QT wave dispersion in patients with panic disorder
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QT dispersion (QTd), defined as the maximal inter-lead difference in QT intervals on 12 leads of the surface electrocardiogram (ECG), reflects the regional heterogeneity of ventricular repolarization and has been suggested as an important marker for risk of arrhythmia in addition to the QT interval. Some investigators proposed that it might be a predisposing factor for arrhythmic events and sudden death. Thus, we aimed to investigate whether QTd differs in patients with panic disorder from that in healthy controls.
In 40 panic disorder patients and 40 healthy controls, Qmax, Qmin, and QTd values were measured. In addition, the Hamilton depression rating scale and the panic agoraphobia scale were scored for both patients and healthy volunteers.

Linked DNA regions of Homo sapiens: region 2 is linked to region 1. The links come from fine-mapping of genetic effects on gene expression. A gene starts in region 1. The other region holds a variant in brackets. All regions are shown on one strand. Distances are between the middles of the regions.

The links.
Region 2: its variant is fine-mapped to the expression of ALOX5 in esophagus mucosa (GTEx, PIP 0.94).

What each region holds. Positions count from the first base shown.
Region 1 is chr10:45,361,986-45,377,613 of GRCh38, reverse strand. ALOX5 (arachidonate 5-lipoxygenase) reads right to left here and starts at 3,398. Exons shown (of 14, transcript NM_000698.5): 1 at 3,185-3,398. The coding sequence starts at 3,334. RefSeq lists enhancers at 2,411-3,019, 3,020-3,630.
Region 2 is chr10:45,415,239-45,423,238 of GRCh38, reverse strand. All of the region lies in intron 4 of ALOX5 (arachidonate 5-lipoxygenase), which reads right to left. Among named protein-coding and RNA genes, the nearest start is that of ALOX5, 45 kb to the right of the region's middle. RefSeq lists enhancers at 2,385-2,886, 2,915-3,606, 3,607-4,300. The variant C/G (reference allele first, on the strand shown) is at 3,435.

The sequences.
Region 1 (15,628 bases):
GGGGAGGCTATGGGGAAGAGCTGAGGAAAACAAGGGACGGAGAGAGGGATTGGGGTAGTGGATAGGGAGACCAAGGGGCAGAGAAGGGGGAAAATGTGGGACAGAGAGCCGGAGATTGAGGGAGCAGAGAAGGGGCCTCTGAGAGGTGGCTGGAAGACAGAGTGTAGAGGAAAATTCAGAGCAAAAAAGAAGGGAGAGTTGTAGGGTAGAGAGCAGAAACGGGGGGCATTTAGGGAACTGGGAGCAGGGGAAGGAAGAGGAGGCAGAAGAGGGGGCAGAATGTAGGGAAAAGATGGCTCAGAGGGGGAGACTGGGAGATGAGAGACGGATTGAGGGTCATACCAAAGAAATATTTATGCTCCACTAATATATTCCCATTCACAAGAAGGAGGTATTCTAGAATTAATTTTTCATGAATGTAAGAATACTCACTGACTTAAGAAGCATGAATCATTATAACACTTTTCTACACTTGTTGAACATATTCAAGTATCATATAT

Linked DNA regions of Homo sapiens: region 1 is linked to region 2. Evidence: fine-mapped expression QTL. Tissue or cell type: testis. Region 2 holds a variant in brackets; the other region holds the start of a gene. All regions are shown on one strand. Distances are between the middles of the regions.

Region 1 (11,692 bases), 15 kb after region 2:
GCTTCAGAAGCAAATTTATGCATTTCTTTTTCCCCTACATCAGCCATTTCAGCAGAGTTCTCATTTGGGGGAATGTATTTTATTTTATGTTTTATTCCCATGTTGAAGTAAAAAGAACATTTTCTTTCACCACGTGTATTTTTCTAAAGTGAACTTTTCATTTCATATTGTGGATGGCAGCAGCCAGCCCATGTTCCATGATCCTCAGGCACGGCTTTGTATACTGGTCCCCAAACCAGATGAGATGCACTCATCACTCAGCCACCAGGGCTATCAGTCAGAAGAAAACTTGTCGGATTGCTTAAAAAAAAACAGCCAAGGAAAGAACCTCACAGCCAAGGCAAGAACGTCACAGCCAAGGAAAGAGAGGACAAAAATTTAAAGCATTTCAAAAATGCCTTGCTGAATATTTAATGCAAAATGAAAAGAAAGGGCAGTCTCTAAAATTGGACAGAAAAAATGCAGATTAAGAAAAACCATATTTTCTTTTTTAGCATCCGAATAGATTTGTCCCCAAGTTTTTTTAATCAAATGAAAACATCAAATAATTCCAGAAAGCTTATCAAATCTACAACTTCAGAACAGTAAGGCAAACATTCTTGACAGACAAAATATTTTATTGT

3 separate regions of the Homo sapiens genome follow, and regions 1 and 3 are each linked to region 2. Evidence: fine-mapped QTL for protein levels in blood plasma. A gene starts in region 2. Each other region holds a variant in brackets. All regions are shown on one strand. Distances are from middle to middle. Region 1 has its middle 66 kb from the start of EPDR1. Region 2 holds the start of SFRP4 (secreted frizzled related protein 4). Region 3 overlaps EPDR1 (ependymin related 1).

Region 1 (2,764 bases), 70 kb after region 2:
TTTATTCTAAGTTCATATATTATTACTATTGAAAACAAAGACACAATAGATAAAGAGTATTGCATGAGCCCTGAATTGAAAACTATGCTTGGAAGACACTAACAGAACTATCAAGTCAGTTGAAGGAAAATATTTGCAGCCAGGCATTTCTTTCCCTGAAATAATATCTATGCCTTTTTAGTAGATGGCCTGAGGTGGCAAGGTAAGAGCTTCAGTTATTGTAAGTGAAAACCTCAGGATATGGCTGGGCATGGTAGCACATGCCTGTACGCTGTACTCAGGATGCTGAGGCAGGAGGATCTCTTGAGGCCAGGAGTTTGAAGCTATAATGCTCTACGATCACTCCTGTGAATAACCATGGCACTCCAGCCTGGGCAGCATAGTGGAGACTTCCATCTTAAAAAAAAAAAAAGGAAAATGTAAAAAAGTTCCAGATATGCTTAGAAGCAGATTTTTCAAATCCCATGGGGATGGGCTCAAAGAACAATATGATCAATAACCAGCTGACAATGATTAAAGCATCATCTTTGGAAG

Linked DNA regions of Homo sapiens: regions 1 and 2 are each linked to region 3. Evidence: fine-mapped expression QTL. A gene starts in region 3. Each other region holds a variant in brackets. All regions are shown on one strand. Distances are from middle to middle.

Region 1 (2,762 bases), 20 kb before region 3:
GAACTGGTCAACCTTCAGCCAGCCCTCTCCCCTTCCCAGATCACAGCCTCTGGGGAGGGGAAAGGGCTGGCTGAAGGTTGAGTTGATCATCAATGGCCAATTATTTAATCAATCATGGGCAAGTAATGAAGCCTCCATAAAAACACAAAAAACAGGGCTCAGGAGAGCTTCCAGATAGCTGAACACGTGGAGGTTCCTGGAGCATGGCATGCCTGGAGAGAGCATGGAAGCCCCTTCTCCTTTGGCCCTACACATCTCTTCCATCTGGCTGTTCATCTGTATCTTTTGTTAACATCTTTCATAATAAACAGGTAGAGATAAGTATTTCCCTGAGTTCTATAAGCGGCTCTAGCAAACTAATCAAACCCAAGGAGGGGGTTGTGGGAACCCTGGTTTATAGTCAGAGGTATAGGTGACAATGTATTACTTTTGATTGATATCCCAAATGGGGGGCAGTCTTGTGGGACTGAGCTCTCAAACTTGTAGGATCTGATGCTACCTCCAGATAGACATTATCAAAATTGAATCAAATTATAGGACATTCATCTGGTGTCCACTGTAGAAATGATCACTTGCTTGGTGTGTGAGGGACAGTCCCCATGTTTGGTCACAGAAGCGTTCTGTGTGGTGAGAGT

Qmax and Qmin values in the panic disorder patients were significantly higher than those in healthy controls. The mean corrected QTd was significantly greater in the patients than in the controls. One-way analysis of covariance (ANCOVA; using left atrial size, age and heart rate as covariates) also corrected the significant difference. In addition, ANCOVA revealed a significant main effect for the diagnosis, indicating a significantly higher QTd for patients compared with controls.
QTd might be associated with panic disorder. Future studies in larger samples evaluating the effects of treatment are required.
KeywordsQT dispersion panic disorder
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